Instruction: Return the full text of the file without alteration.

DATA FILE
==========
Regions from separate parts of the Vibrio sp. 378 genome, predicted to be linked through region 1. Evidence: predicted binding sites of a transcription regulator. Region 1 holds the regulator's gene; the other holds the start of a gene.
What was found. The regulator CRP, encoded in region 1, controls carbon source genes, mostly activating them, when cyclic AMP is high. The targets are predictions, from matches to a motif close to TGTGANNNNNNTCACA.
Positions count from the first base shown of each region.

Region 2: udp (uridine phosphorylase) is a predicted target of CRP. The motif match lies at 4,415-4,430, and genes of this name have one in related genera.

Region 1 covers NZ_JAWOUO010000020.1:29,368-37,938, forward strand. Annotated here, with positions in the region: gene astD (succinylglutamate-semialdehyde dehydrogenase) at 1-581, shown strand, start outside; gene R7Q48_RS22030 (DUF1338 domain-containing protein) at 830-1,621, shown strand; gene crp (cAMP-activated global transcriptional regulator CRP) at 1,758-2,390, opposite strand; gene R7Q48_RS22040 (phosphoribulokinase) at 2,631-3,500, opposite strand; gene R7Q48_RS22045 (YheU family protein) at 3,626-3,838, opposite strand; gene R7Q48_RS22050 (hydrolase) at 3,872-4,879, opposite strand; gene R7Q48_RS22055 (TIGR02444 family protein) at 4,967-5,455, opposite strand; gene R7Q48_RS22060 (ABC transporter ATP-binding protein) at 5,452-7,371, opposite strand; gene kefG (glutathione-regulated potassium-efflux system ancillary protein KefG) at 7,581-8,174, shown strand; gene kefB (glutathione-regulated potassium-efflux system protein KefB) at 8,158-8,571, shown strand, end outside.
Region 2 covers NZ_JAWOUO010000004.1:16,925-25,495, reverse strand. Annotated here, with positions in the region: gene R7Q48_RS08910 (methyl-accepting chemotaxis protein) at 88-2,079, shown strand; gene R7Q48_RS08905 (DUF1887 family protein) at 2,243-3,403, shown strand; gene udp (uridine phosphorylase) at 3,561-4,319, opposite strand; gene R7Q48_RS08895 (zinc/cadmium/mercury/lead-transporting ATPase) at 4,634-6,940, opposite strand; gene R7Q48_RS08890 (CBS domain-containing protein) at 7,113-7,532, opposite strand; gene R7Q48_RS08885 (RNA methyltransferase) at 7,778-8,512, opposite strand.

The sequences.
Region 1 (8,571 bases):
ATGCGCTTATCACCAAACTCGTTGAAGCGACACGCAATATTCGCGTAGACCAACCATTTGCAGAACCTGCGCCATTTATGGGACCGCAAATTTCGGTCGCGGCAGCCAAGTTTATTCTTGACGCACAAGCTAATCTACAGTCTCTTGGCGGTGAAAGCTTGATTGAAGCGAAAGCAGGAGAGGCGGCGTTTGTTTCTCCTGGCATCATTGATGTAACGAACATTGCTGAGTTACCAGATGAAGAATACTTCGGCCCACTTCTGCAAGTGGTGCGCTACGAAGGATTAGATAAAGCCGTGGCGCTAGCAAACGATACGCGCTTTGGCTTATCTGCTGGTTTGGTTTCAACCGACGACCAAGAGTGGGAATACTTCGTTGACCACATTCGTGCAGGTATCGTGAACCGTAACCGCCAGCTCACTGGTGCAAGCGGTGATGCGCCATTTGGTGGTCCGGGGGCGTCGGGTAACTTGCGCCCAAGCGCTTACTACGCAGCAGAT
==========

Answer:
Regions from separate parts of the Vibrio sp. 378 genome, predicted to be linked through region 1. Evidence: predicted binding sites of a transcription regulator. Region 1 holds the regulator's gene; the other holds the start of a gene.
What was found. The regulator CRP, encoded in region 1, controls carbon source genes, mostly activating them, when cyclic AMP is high. The targets are predictions, from matches to a motif close to TGTGANNNNNNTCACA.
Positions count from the first base shown of each region.

Region 2: udp (uridine phosphorylase) is a predicted target of CRP. The motif match lies at 4,415-4,430, and genes of this name have one in related genera.

Region 1 covers NZ_JAWOUO010000020.1:29,368-37,938, forward strand. Annotated here, with positions in the region: gene astD (succinylglutamate-semialdehyde dehydrogenase) at 1-581, shown strand, start outside; gene R7Q48_RS22030 (DUF1338 domain-containing protein) at 830-1,621, shown strand; gene crp (cAMP-activated global transcriptional regulator CRP) at 1,758-2,390, opposite strand; gene R7Q48_RS22040 (phosphoribulokinase) at 2,631-3,500, opposite strand; gene R7Q48_RS22045 (YheU family protein) at 3,626-3,838, opposite strand; gene R7Q48_RS22050 (hydrolase) at 3,872-4,879, opposite strand; gene R7Q48_RS22055 (TIGR02444 family protein) at 4,967-5,455, opposite strand; gene R7Q48_RS22060 (ABC transporter ATP-binding protein) at 5,452-7,371, opposite strand; gene kefG (glutathione-regulated potassium-efflux system ancillary protein KefG) at 7,581-8,174, shown strand; gene kefB (glutathione-regulated potassium-efflux system protein KefB) at 8,158-8,571, shown strand, end outside.
Region 2 covers NZ_JAWOUO010000004.1:16,925-25,495, reverse strand. Annotated here, with positions in the region: gene R7Q48_RS08910 (methyl-accepting chemotaxis protein) at 88-2,079, shown strand; gene R7Q48_RS08905 (DUF1887 family protein) at 2,243-3,403, shown strand; gene udp (uridine phosphorylase) at 3,561-4,319, opposite strand; gene R7Q48_RS08895 (zinc/cadmium/mercury/lead-transporting ATPase) at 4,634-6,940, opposite strand; gene R7Q48_RS08890 (CBS domain-containing protein) at 7,113-7,532, opposite strand; gene R7Q48_RS08885 (RNA methyltransferase) at 7,778-8,512, opposite strand.

The sequences.
Region 1 (8,571 bases):
ATGCGCTTATCACCAAACTCGTTGAAGCGACACGCAATATTCGCGTAGACCAACCATTTGCAGAACCTGCGCCATTTATGGGACCGCAAATTTCGGTCGCGGCAGCCAAGTTTATTCTTGACGCACAAGCTAATCTACAGTCTCTTGGCGGTGAAAGCTTGATTGAAGCGAAAGCAGGAGAGGCGGCGTTTGTTTCTCCTGGCATCATTGATGTAACGAACATTGCTGAGTTACCAGATGAAGAATACTTCGGCCCACTTCTGCAAGTGGTGCGCTACGAAGGATTAGATAAAGCCGTGGCGCTAGCAAACGATACGCGCTTTGGCTTATCTGCTGGTTTGGTTTCAACCGACGACCAAGAGTGGGAATACTTCGTTGACCACATTCGTGCAGGTATCGTGAACCGTAACCGCCAGCTCACTGGTGCAAGCGGTGATGCGCCATTTGGTGGTCCGGGGGCGTCGGGTAACTTGCGCCCAAGCGCTTACTACGCAGCAGAT